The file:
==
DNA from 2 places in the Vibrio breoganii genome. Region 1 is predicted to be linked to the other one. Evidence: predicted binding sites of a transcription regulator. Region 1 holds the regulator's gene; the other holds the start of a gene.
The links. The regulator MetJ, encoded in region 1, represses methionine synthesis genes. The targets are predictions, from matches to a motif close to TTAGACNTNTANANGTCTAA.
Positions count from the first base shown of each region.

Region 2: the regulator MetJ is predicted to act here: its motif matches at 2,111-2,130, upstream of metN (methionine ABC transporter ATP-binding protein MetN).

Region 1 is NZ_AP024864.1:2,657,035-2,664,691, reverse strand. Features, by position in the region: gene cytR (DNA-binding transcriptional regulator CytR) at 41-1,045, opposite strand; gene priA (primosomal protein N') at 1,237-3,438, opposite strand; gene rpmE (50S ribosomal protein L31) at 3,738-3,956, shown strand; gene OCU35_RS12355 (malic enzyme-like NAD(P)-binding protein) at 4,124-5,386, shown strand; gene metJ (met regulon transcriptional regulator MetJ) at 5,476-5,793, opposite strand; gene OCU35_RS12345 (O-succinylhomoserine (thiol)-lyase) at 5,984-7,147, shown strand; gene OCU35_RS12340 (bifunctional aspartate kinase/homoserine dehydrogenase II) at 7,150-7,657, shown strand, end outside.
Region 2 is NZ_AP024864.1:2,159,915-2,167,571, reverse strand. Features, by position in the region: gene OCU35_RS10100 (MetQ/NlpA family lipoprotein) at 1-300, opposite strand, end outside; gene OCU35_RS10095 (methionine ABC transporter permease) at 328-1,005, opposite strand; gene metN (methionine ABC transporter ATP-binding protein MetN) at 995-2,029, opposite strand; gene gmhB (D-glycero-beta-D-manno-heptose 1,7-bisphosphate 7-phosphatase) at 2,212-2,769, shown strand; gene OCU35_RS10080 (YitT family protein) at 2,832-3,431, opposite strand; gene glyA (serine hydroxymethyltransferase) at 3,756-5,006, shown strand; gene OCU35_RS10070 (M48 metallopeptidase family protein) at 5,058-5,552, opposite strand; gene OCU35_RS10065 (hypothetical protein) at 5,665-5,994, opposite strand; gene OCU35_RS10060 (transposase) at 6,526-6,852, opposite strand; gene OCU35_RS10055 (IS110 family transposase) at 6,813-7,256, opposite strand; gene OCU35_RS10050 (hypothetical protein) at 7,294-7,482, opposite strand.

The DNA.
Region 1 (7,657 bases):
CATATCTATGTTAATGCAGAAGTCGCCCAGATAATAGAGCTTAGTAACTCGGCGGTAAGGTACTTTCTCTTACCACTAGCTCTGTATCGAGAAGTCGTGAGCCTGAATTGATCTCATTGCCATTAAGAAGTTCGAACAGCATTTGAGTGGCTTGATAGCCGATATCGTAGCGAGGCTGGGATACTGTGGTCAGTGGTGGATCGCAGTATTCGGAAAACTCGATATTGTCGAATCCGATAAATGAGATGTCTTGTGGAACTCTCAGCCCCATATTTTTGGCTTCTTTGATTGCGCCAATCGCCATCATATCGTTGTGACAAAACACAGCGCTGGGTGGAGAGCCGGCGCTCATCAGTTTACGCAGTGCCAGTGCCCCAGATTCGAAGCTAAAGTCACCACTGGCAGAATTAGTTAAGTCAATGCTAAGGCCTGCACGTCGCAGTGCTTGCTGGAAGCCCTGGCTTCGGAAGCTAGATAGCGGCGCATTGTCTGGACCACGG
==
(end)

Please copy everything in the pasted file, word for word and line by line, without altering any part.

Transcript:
DNA from 2 places in the Vibrio breoganii genome. Region 1 is predicted to be linked to the other one. Evidence: predicted binding sites of a transcription regulator. Region 1 holds the regulator's gene; the other holds the start of a gene.
The links. The regulator MetJ, encoded in region 1, represses methionine synthesis genes. The targets are predictions, from matches to a motif close to TTAGACNTNTANANGTCTAA.
Positions count from the first base shown of each region.

Region 2: the regulator MetJ is predicted to act here: its motif matches at 2,111-2,130, upstream of metN (methionine ABC transporter ATP-binding protein MetN).

Region 1 is NZ_AP024864.1:2,657,035-2,664,691, reverse strand. Features, by position in the region: gene cytR (DNA-binding transcriptional regulator CytR) at 41-1,045, opposite strand; gene priA (primosomal protein N') at 1,237-3,438, opposite strand; gene rpmE (50S ribosomal protein L31) at 3,738-3,956, shown strand; gene OCU35_RS12355 (malic enzyme-like NAD(P)-binding protein) at 4,124-5,386, shown strand; gene metJ (met regulon transcriptional regulator MetJ) at 5,476-5,793, opposite strand; gene OCU35_RS12345 (O-succinylhomoserine (thiol)-lyase) at 5,984-7,147, shown strand; gene OCU35_RS12340 (bifunctional aspartate kinase/homoserine dehydrogenase II) at 7,150-7,657, shown strand, end outside.
Region 2 is NZ_AP024864.1:2,159,915-2,167,571, reverse strand. Features, by position in the region: gene OCU35_RS10100 (MetQ/NlpA family lipoprotein) at 1-300, opposite strand, end outside; gene OCU35_RS10095 (methionine ABC transporter permease) at 328-1,005, opposite strand; gene metN (methionine ABC transporter ATP-binding protein MetN) at 995-2,029, opposite strand; gene gmhB (D-glycero-beta-D-manno-heptose 1,7-bisphosphate 7-phosphatase) at 2,212-2,769, shown strand; gene OCU35_RS10080 (YitT family protein) at 2,832-3,431, opposite strand; gene glyA (serine hydroxymethyltransferase) at 3,756-5,006, shown strand; gene OCU35_RS10070 (M48 metallopeptidase family protein) at 5,058-5,552, opposite strand; gene OCU35_RS10065 (hypothetical protein) at 5,665-5,994, opposite strand; gene OCU35_RS10060 (transposase) at 6,526-6,852, opposite strand; gene OCU35_RS10055 (IS110 family transposase) at 6,813-7,256, opposite strand; gene OCU35_RS10050 (hypothetical protein) at 7,294-7,482, opposite strand.

The DNA.
Region 1 (7,657 bases):
CATATCTATGTTAATGCAGAAGTCGCCCAGATAATAGAGCTTAGTAACTCGGCGGTAAGGTACTTTCTCTTACCACTAGCTCTGTATCGAGAAGTCGTGAGCCTGAATTGATCTCATTGCCATTAAGAAGTTCGAACAGCATTTGAGTGGCTTGATAGCCGATATCGTAGCGAGGCTGGGATACTGTGGTCAGTGGTGGATCGCAGTATTCGGAAAACTCGATATTGTCGAATCCGATAAATGAGATGTCTTGTGGAACTCTCAGCCCCATATTTTTGGCTTCTTTGATTGCGCCAATCGCCATCATATCGTTGTGACAAAACACAGCGCTGGGTGGAGAGCCGGCGCTCATCAGTTTACGCAGTGCCAGTGCCCCAGATTCGAAGCTAAAGTCACCACTGGCAGAATTAGTTAAGTCAATGCTAAGGCCTGCACGTCGCAGTGCTTGCTGGAAGCCCTGGCTTCGGAAGCTAGATAGCGGCGCATTGTCTGGACCACGG